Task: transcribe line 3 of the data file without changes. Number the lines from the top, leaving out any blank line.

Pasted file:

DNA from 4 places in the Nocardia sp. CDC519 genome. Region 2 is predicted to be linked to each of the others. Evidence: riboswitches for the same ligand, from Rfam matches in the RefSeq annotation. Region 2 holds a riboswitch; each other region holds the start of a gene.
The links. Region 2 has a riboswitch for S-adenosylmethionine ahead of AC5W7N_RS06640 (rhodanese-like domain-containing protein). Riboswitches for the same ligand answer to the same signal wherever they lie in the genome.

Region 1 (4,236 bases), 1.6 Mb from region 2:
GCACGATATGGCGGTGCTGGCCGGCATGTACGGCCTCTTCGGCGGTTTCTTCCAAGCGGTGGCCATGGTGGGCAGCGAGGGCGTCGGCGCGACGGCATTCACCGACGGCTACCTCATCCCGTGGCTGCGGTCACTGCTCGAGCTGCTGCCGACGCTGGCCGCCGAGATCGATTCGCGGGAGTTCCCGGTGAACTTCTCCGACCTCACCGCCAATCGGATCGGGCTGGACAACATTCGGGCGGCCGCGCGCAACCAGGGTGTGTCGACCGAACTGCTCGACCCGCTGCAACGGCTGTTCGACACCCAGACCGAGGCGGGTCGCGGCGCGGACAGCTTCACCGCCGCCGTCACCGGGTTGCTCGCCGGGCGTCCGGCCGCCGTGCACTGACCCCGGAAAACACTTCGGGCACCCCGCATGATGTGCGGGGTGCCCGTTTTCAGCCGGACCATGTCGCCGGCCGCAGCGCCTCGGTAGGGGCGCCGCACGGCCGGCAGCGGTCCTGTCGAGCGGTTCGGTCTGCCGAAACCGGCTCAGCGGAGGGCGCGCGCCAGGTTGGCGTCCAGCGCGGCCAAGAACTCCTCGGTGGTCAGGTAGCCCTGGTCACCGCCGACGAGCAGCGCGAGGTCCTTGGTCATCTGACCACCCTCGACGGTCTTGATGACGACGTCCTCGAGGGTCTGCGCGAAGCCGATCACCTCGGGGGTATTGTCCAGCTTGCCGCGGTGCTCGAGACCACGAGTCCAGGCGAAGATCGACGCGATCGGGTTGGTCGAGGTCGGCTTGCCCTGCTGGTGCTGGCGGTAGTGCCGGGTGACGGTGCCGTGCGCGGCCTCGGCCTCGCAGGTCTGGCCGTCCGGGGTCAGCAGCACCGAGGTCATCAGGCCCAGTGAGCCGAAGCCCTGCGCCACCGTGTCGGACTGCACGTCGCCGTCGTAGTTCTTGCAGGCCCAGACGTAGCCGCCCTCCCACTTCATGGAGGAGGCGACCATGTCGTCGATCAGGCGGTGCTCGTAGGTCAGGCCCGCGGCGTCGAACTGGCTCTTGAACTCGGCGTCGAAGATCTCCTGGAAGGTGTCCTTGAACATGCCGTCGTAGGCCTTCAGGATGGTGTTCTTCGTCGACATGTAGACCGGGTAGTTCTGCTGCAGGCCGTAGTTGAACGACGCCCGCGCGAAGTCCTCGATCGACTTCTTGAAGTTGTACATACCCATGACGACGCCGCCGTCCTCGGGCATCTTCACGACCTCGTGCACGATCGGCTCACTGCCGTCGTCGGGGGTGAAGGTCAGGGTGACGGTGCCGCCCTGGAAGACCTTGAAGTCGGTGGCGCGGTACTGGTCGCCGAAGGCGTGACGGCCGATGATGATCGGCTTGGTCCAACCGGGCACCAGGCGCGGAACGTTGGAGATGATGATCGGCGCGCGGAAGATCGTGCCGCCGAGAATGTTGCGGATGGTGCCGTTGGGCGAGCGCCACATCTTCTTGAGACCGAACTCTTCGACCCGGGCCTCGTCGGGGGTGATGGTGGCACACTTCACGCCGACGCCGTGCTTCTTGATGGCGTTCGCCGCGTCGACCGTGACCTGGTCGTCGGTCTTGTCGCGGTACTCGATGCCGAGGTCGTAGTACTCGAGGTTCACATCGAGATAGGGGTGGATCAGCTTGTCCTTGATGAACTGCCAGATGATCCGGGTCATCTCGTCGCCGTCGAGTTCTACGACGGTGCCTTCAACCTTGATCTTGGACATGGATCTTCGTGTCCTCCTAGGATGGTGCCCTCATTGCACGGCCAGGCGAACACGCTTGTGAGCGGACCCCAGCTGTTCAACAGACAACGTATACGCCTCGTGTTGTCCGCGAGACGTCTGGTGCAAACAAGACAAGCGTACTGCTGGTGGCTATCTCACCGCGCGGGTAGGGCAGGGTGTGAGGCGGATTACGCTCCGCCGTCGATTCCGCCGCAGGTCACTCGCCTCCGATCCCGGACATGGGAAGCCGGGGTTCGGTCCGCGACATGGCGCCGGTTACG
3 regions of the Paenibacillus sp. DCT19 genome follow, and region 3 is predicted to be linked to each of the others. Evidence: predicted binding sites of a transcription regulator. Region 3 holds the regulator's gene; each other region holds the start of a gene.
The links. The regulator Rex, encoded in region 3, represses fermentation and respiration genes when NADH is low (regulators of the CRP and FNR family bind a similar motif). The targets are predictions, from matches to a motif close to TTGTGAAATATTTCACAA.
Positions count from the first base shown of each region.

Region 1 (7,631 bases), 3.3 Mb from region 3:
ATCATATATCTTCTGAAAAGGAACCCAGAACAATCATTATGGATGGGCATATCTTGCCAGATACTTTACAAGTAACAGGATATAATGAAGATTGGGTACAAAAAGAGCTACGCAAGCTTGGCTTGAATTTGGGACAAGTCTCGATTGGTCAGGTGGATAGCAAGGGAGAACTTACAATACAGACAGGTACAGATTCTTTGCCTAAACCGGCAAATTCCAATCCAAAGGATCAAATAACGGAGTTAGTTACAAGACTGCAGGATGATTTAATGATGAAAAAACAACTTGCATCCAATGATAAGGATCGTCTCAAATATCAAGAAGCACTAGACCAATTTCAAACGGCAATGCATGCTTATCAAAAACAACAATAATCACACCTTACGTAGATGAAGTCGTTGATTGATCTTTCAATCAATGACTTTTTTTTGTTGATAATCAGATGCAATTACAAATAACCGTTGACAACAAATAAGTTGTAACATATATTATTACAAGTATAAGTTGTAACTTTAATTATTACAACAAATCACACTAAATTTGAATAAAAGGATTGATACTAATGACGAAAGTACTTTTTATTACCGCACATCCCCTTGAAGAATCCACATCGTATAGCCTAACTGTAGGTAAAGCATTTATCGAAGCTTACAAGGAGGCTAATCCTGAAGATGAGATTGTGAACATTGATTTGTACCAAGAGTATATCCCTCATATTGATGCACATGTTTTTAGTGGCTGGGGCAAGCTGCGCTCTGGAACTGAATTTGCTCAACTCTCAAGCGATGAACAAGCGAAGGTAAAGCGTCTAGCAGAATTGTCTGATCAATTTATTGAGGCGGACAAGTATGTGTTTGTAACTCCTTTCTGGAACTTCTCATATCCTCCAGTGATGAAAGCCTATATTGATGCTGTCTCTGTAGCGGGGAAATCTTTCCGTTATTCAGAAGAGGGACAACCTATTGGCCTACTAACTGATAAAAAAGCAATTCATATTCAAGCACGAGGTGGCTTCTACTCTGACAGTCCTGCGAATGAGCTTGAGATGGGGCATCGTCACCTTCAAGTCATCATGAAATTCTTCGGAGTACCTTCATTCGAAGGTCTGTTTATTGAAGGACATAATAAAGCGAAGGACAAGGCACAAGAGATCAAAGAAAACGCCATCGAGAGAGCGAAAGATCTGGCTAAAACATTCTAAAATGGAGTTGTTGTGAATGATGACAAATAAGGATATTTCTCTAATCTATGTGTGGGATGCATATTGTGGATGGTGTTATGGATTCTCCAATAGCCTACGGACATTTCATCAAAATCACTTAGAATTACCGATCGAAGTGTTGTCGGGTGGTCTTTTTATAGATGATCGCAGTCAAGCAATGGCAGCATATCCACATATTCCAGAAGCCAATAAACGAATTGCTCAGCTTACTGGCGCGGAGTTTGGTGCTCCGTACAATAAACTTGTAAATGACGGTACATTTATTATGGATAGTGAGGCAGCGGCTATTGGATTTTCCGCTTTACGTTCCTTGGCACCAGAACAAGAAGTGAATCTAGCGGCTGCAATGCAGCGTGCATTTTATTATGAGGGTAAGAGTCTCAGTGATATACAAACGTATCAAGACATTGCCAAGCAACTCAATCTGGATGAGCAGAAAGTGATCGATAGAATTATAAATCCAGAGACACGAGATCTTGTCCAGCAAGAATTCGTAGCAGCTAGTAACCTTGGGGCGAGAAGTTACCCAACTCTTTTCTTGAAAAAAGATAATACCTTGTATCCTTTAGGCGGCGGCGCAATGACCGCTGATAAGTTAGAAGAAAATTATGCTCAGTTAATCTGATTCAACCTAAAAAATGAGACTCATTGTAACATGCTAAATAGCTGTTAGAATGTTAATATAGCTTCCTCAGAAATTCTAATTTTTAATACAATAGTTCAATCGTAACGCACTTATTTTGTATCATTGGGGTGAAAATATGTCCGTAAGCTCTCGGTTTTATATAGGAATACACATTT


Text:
Region 1 (4,236 bases), 1.6 Mb from region 2: